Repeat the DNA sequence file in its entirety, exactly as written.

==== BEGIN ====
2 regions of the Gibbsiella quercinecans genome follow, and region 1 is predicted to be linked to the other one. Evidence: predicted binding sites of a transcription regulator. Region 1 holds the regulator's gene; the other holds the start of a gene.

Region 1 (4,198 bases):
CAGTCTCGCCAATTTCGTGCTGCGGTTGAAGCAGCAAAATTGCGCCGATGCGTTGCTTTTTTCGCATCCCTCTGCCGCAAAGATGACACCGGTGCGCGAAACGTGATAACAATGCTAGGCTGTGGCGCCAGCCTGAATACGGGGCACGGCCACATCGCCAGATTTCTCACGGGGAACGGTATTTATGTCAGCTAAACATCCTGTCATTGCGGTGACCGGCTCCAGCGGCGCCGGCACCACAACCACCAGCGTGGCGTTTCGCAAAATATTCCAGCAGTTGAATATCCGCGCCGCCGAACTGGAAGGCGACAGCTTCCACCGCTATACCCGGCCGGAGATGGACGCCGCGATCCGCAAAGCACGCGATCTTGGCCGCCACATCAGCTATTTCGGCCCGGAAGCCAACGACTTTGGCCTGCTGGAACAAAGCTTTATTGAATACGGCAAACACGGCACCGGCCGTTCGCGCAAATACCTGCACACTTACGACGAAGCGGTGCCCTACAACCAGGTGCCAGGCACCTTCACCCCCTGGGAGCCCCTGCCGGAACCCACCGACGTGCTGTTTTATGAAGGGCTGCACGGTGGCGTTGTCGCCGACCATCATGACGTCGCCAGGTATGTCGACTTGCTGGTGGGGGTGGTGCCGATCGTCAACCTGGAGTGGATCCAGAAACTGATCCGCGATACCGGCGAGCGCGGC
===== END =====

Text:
2 regions of the Gibbsiella quercinecans genome follow, and region 1 is predicted to be linked to the other one. Evidence: predicted binding sites of a transcription regulator. Region 1 holds the regulator's gene; the other holds the start of a gene.

Region 1 (4,198 bases):
CAGTCTCGCCAATTTCGTGCTGCGGTTGAAGCAGCAAAATTGCGCCGATGCGTTGCTTTTTTCGCATCCCTCTGCCGCAAAGATGACACCGGTGCGCGAAACGTGATAACAATGCTAGGCTGTGGCGCCAGCCTGAATACGGGGCACGGCCACATCGCCAGATTTCTCACGGGGAACGGTATTTATGTCAGCTAAACATCCTGTCATTGCGGTGACCGGCTCCAGCGGCGCCGGCACCACAACCACCAGCGTGGCGTTTCGCAAAATATTCCAGCAGTTGAATATCCGCGCCGCCGAACTGGAAGGCGACAGCTTCCACCGCTATACCCGGCCGGAGATGGACGCCGCGATCCGCAAAGCACGCGATCTTGGCCGCCACATCAGCTATTTCGGCCCGGAAGCCAACGACTTTGGCCTGCTGGAACAAAGCTTTATTGAATACGGCAAACACGGCACCGGCCGTTCGCGCAAATACCTGCACACTTACGACGAAGCGGTGCCCTACAACCAGGTGCCAGGCACCTTCACCCCCTGGGAGCCCCTGCCGGAACCCACCGACGTGCTGTTTTATGAAGGGCTGCACGGTGGCGTTGTCGCCGACCATCATGACGTCGCCAGGTATGTCGACTTGCTGGTGGGGGTGGTGCCGATCGTCAACCTGGAGTGGATCCAGAAACTGATCCGCGATACCGGCGAGCGCGGC